The aptly named Gigantoraptor erlianensis (“Gigantic thief from the Erlian basin”)
Gigantoraptor is the largest oviraptorosaurid discovered. Its remains were found in central China; specifically the Erlian basin along the border of the Gobi desert. It was found by Xing Xu of the Beijing institute of paleontology. Carbon dating found that it lived in the late Cretaceous about 70 mya, during this time the Gobi desert was a mix of tropical savannah and tropical desert; similar weather patterns and environments can be found in central African countries this is the type of environments that Gigantoraptor would have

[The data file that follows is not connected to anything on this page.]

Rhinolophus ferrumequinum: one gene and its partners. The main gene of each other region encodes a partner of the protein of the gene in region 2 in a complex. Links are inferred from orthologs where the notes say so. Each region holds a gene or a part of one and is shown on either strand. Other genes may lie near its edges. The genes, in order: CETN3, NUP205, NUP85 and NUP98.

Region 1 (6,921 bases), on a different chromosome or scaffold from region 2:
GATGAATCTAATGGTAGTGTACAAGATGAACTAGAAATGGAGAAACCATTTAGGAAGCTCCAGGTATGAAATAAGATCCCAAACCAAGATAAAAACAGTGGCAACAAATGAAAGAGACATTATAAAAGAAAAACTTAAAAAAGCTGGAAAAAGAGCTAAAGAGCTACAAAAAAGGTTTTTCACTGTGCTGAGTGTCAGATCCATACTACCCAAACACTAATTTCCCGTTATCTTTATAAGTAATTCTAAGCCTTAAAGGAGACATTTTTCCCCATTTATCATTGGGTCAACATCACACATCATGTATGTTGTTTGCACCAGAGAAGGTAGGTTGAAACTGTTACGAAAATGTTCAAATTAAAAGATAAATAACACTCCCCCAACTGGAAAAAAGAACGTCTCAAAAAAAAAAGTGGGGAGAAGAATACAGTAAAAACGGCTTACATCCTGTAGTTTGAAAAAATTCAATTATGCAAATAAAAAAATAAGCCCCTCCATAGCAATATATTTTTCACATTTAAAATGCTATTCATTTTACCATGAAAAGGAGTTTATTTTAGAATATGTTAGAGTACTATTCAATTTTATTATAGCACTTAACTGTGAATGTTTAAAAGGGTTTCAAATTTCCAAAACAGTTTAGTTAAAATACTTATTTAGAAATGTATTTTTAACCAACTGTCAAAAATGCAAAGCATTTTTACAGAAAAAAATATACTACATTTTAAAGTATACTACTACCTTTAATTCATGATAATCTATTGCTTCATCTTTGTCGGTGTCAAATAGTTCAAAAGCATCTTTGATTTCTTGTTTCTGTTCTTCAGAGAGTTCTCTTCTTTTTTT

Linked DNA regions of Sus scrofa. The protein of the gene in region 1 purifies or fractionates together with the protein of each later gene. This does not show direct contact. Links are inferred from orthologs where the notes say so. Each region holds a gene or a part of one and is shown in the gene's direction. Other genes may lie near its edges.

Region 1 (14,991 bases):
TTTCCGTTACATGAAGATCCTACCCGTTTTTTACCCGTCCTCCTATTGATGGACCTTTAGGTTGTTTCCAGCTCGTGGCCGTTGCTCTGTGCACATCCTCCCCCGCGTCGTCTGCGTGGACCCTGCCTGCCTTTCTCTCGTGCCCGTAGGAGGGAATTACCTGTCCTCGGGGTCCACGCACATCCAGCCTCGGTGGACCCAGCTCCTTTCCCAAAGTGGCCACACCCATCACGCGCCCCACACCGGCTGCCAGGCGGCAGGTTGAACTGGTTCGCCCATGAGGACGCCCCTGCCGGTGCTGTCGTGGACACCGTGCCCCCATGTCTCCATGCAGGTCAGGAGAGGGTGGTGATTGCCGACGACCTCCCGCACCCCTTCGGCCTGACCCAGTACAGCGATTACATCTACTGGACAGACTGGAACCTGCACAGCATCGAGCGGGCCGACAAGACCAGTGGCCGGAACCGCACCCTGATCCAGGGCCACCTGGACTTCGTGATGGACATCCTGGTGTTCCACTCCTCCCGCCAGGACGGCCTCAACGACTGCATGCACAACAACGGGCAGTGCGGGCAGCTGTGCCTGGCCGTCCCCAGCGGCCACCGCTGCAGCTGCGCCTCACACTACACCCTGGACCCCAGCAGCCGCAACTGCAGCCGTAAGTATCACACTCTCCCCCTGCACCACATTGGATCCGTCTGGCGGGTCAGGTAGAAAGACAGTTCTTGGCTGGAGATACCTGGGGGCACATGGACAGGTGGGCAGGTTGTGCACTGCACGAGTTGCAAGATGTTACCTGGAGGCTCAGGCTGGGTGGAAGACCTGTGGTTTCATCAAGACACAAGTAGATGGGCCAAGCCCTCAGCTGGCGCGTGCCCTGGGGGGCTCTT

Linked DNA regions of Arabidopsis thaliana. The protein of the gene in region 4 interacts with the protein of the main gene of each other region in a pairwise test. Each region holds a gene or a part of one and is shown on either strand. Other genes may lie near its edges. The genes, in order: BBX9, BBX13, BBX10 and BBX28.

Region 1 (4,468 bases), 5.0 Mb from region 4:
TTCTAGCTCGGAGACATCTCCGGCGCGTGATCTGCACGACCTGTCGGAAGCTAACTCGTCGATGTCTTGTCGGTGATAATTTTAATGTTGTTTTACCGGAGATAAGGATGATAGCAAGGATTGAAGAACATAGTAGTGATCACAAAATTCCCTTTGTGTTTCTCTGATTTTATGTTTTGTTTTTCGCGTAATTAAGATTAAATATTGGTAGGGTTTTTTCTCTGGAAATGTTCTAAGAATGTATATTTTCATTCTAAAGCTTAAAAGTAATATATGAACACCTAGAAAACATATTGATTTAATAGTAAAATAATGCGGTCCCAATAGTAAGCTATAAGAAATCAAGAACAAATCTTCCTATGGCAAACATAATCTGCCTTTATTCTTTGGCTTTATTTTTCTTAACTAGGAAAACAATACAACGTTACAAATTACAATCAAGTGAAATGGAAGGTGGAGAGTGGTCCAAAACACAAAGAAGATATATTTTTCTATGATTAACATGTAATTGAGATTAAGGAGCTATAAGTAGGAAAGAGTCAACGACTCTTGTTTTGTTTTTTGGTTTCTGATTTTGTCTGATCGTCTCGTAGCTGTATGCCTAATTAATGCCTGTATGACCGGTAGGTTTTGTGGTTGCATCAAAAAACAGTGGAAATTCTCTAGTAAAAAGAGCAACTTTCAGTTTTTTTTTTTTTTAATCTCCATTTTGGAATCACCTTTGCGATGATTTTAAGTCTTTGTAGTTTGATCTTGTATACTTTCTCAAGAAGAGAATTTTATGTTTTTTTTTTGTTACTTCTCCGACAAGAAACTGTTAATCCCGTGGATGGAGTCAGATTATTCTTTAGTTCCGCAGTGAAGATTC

been exposed to. Gigantoraptor is the largest beaked theropod so far; and unlike most large theropods it had much ganglier and thin limbs. It is thought that along with other advanced coelurosaurs, the Tyrannoraptorans (Tyrannosauroidea, Coeluridae, Ornithomimosauria, Alvarezsauroidea, Therizinosauria, Oviraptorosauria (its' own group), Deinonychosauria, and Avialae), it had a large portion of its body covered with feathers used for display. It is unknown exactly what it would eat, but most people assume that it would have a diet consisting of fruit, unfertilized eggs, and plants. The specimen that was found was only eleven years of age; it is most likely that this life forms adult stage was much larger. At first when it was discovered by Xing Xu it was mistakenly classified it as a tyrannosaur. It is thought that its closest relatives was Caudipteryx. Several Gigantoraptor fossils have been found on top of nests, which showed that these dinosaurs sat on the nest to protect the egg. This is similar to modern day birds.